It could take a very long time, but Common Cause is determined to overturn the U.S. Supreme Court decision that has unleashed an unlimited torrent of virtually unregulated political campaign spending.

The citizens advocacy organization has launched a drive to enact a constitutional amendment to reverse the court's 2010 Citizens United decision, Derek Cressman said.

Cressman, director of the Campaign to Reverse Citizens United, acknowledges that a quicker path might be changing the composition of what is an aging court.

"But our first objective is to pass the amendment," Cressman said during an interview in Lincoln before returning to his home base in Sacramento, Calif., where he is Common Cause's regional director of western states.

"Constitutional change depending on who (on the court) dies or who retires is not the best way to run the country or to take the Constitution seriously," he said.

However, Cressman acknowledged, pushing for an amendment helps place the issue "front and center" as American voters prepare to select a president and members of the U.S. Senate, raising awareness of the fact that it is the president who nominates, and U.S. senators who confirm, members of the court.

The Citizens United decision was reached on a 5-4 vote.

The Supreme Court's declarations that corporations are people with constitutional rights and equating money with free speech, along with its more recent conclusion that unlimited independent expenditures do not give rise to corruption or the appearance of corruption, have "completely blown apart" the political system, Cressman said.

"Only people are people," the Common Cause website declares.

As for the court's finding that the political system could not be corrupted by the new flood of money, Cressman said: "There are only five people on the planet who think that."

With wealthy individuals pouring money into the process and the blossoming of dominant super PACs, "we are very worried that our basic form of government is at risk," he said.

"We need a constitutional amendment to fix the court's misinterpretation," Cressman said.

Copper barons used to buy Senate seats in Montana and railroads bought them in Nebraska, he said. 

"Now, billionaires are buying Senate seats," he said.

"Candidates who take the sides of monied interests outspend their opponents. That money gets its views elected. And that is fundamentally corrupting."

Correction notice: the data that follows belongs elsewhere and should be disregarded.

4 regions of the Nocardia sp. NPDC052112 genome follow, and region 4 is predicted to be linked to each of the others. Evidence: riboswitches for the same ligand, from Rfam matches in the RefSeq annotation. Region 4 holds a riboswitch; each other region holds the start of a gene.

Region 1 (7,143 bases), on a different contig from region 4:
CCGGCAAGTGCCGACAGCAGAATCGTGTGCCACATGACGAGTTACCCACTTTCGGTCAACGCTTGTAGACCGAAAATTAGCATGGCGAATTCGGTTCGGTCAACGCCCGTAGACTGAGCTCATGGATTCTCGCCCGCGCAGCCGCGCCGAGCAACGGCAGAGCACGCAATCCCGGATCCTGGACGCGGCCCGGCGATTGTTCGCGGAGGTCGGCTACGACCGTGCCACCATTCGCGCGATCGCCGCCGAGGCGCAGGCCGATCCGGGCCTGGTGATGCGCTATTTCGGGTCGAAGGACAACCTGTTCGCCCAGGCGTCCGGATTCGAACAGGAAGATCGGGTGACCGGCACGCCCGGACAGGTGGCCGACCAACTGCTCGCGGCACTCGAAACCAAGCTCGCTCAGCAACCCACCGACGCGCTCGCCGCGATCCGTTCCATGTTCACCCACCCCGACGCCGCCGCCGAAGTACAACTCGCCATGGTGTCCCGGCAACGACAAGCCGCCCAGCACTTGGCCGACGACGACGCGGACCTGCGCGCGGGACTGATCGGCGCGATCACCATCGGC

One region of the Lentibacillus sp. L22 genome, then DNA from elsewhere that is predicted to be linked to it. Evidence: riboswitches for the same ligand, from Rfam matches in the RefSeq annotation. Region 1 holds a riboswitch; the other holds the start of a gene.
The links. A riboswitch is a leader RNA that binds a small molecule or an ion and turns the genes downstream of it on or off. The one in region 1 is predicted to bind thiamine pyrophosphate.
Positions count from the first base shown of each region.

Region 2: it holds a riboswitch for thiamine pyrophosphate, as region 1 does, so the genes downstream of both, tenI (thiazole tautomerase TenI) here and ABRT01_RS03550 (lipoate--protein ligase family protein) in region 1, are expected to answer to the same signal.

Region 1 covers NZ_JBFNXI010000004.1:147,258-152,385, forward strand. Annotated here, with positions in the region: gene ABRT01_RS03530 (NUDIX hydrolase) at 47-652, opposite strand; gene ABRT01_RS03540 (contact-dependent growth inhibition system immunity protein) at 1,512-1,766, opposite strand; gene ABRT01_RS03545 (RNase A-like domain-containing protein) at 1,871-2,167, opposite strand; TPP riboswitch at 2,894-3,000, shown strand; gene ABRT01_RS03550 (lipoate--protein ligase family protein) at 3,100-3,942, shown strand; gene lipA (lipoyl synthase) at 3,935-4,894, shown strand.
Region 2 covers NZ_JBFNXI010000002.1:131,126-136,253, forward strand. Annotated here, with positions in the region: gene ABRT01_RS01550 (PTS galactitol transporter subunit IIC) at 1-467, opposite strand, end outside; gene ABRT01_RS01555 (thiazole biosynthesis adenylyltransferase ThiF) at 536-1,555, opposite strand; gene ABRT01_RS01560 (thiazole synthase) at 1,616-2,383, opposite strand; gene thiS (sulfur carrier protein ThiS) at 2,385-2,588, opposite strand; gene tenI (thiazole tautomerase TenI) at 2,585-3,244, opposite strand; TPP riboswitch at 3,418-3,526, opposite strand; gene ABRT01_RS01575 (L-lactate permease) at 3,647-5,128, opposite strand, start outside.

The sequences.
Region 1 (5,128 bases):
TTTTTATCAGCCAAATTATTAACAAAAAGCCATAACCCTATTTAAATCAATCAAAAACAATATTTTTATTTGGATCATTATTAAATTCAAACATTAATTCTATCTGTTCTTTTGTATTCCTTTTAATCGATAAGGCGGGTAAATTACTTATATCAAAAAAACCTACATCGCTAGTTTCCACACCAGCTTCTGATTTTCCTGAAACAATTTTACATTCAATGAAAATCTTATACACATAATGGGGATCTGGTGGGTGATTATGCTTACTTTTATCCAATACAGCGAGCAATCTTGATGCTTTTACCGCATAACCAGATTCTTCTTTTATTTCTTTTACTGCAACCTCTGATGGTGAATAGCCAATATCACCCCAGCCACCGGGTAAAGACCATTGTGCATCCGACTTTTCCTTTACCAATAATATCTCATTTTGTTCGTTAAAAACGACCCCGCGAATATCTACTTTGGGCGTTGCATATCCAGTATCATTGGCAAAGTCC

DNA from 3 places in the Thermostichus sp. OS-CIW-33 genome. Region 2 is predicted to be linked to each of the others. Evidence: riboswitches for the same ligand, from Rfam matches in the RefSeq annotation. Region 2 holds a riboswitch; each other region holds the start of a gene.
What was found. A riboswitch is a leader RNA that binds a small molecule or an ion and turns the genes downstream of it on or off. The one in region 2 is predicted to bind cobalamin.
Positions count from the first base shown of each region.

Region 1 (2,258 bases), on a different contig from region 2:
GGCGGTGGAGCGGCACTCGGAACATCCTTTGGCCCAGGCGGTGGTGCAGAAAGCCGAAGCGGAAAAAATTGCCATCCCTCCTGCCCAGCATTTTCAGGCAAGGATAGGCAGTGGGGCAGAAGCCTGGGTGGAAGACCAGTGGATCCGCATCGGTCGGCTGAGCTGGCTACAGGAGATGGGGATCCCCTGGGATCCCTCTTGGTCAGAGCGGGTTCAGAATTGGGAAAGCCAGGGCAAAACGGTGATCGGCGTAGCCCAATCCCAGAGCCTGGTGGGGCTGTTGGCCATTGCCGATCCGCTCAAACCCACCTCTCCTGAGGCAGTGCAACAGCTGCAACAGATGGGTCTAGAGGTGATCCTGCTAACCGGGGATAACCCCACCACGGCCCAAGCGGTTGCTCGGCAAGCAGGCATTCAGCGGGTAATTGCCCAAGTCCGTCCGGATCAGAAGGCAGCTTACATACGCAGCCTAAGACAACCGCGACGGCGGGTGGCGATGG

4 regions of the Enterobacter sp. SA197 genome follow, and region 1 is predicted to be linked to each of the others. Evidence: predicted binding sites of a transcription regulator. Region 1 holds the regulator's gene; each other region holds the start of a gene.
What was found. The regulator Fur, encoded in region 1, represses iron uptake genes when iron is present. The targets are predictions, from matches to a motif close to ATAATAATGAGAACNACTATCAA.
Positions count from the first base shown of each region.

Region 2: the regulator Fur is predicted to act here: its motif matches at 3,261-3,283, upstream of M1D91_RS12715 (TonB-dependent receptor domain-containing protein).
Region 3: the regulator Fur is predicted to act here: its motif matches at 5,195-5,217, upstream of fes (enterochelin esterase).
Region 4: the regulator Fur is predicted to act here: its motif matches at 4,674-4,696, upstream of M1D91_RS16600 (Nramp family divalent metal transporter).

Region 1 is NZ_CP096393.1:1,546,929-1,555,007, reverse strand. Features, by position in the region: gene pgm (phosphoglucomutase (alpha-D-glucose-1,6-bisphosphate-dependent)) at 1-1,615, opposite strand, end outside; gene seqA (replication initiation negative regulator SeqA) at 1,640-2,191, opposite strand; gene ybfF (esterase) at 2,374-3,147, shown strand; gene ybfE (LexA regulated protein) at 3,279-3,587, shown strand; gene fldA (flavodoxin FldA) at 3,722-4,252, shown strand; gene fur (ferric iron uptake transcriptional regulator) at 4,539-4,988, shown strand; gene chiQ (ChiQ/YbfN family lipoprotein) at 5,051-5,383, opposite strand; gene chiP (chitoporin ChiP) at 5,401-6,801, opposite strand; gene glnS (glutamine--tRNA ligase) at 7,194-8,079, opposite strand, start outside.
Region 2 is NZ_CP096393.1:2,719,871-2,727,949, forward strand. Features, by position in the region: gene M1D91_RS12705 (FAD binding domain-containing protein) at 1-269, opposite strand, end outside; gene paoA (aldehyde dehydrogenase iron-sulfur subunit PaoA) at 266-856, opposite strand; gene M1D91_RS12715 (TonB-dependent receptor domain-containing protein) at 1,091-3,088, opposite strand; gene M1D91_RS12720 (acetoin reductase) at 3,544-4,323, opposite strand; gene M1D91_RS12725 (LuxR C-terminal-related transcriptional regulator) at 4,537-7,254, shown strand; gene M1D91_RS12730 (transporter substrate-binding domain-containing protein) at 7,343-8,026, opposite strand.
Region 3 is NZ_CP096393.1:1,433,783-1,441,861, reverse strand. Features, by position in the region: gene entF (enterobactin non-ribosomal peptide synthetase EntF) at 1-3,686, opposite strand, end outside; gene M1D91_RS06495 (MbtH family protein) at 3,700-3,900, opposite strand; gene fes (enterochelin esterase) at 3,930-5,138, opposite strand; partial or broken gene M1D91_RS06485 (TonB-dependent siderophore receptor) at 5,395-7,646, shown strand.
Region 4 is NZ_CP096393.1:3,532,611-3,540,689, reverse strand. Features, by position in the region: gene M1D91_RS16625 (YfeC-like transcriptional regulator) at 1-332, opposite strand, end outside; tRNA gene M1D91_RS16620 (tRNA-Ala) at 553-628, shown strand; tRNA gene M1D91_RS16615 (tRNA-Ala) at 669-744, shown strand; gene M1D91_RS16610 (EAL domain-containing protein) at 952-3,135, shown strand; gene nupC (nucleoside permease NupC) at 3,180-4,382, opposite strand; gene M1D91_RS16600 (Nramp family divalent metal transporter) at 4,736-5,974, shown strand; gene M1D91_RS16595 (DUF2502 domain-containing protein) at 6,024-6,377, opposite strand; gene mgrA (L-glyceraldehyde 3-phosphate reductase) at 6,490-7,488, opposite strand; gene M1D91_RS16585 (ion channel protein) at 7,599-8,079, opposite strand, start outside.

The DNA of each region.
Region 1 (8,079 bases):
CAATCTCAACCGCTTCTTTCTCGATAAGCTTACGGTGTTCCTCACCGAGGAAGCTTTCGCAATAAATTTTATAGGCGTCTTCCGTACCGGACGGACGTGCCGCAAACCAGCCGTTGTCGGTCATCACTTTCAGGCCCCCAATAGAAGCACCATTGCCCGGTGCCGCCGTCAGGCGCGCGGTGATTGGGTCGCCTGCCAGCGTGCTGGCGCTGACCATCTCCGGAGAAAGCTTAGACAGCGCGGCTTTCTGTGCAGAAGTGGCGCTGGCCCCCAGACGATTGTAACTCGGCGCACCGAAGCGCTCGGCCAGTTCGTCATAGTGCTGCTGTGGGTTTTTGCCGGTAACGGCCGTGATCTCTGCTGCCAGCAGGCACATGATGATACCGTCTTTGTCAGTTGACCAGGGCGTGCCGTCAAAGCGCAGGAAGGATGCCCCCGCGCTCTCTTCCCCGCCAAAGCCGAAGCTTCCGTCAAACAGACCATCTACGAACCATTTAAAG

The court, in effect, has "stood the First Amendment on its head (by) squelching the speech of most people and letting a few voices speak" loudly in the political process, Cressman said.

Last month, the court refused to reconsider its ruling in the Citizens United case and struck down a Montana law banning corporate campaign spending.

The best short-term response now is enactment of legislation requiring greater disclosure of spending and its sources, he said. But opponents have bottled up that legislation in the Senate with a filibuster, he said.

The first step toward a constitutional amendment, Cressman said, could be taken by voters who effectively instruct their state and federal legislators to proceed to adopt a constitutional change.

An initiative on November's ballot in Montana would establish a state policy that corporations are not entitled to constitutional rights because they are not human beings.

"With this policy, the people of Montana establish that there should be a level playing field in campaign spending, in part by prohibiting corporate campaign contributions and expenditures and by limiting political spending in elections," the initiative states.

"Further, Montana's congressional delegation is charged with proposing a joint resolution offering an amendment to the U.S. Constitution establishing that corporations are not human beings entitled to constitutional rights," it concludes.

Nebraska could do the same thing, Cressman said.

"I am confident Nebraska voters are just as offended," he said.

Reach Don Walton at 402-473-7248 or at dwalton@journalstar.com.

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Don Walton, a Husker and Yankee fan, is a longtime Journal Star political and government reporter.

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